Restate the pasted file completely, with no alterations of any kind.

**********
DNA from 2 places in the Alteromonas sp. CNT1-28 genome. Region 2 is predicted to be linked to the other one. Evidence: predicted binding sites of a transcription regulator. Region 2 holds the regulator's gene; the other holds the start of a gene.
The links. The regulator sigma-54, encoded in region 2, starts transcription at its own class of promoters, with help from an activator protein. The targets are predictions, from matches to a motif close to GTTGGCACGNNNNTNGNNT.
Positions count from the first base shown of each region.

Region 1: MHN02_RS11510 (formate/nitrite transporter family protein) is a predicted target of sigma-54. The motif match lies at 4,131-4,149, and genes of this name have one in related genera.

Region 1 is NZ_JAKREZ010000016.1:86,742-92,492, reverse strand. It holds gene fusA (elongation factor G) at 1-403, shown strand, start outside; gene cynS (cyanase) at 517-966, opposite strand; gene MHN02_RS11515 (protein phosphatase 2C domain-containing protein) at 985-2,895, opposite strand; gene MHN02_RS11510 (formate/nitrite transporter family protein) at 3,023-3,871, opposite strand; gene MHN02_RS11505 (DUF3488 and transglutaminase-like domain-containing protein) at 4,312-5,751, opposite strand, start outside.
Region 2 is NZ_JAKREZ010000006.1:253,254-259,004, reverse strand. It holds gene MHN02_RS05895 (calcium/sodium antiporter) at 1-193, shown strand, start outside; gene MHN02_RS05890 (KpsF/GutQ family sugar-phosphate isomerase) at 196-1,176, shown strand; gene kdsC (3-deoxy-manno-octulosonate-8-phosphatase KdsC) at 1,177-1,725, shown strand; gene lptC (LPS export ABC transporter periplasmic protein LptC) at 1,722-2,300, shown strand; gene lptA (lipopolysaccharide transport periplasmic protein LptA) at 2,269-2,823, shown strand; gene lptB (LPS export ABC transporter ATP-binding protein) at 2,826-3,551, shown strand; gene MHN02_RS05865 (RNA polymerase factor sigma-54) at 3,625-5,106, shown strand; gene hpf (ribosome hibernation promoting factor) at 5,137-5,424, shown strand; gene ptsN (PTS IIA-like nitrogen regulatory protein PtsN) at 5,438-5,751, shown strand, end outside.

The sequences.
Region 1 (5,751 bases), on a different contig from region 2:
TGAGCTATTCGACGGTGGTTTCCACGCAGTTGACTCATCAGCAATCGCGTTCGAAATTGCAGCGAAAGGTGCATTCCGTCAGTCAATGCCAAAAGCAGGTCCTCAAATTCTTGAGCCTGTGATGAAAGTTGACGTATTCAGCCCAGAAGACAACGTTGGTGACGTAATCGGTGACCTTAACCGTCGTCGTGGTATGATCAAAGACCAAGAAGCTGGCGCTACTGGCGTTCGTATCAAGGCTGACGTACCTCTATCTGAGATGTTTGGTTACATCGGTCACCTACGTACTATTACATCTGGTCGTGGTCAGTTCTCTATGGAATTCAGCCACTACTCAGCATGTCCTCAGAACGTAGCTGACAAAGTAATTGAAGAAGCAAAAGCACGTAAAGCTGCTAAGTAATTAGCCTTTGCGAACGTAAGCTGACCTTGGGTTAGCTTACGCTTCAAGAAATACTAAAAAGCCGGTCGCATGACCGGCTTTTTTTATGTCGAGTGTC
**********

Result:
DNA from 2 places in the Alteromonas sp. CNT1-28 genome. Region 2 is predicted to be linked to the other one. Evidence: predicted binding sites of a transcription regulator. Region 2 holds the regulator's gene; the other holds the start of a gene.
The links. The regulator sigma-54, encoded in region 2, starts transcription at its own class of promoters, with help from an activator protein. The targets are predictions, from matches to a motif close to GTTGGCACGNNNNTNGNNT.
Positions count from the first base shown of each region.

Region 1: MHN02_RS11510 (formate/nitrite transporter family protein) is a predicted target of sigma-54. The motif match lies at 4,131-4,149, and genes of this name have one in related genera.

Region 1 is NZ_JAKREZ010000016.1:86,742-92,492, reverse strand. It holds gene fusA (elongation factor G) at 1-403, shown strand, start outside; gene cynS (cyanase) at 517-966, opposite strand; gene MHN02_RS11515 (protein phosphatase 2C domain-containing protein) at 985-2,895, opposite strand; gene MHN02_RS11510 (formate/nitrite transporter family protein) at 3,023-3,871, opposite strand; gene MHN02_RS11505 (DUF3488 and transglutaminase-like domain-containing protein) at 4,312-5,751, opposite strand, start outside.
Region 2 is NZ_JAKREZ010000006.1:253,254-259,004, reverse strand. It holds gene MHN02_RS05895 (calcium/sodium antiporter) at 1-193, shown strand, start outside; gene MHN02_RS05890 (KpsF/GutQ family sugar-phosphate isomerase) at 196-1,176, shown strand; gene kdsC (3-deoxy-manno-octulosonate-8-phosphatase KdsC) at 1,177-1,725, shown strand; gene lptC (LPS export ABC transporter periplasmic protein LptC) at 1,722-2,300, shown strand; gene lptA (lipopolysaccharide transport periplasmic protein LptA) at 2,269-2,823, shown strand; gene lptB (LPS export ABC transporter ATP-binding protein) at 2,826-3,551, shown strand; gene MHN02_RS05865 (RNA polymerase factor sigma-54) at 3,625-5,106, shown strand; gene hpf (ribosome hibernation promoting factor) at 5,137-5,424, shown strand; gene ptsN (PTS IIA-like nitrogen regulatory protein PtsN) at 5,438-5,751, shown strand, end outside.

The sequences.
Region 1 (5,751 bases), on a different contig from region 2:
TGAGCTATTCGACGGTGGTTTCCACGCAGTTGACTCATCAGCAATCGCGTTCGAAATTGCAGCGAAAGGTGCATTCCGTCAGTCAATGCCAAAAGCAGGTCCTCAAATTCTTGAGCCTGTGATGAAAGTTGACGTATTCAGCCCAGAAGACAACGTTGGTGACGTAATCGGTGACCTTAACCGTCGTCGTGGTATGATCAAAGACCAAGAAGCTGGCGCTACTGGCGTTCGTATCAAGGCTGACGTACCTCTATCTGAGATGTTTGGTTACATCGGTCACCTACGTACTATTACATCTGGTCGTGGTCAGTTCTCTATGGAATTCAGCCACTACTCAGCATGTCCTCAGAACGTAGCTGACAAAGTAATTGAAGAAGCAAAAGCACGTAAAGCTGCTAAGTAATTAGCCTTTGCGAACGTAAGCTGACCTTGGGTTAGCTTACGCTTCAAGAAATACTAAAAAGCCGGTCGCATGACCGGCTTTTTTTATGTCGAGTGTC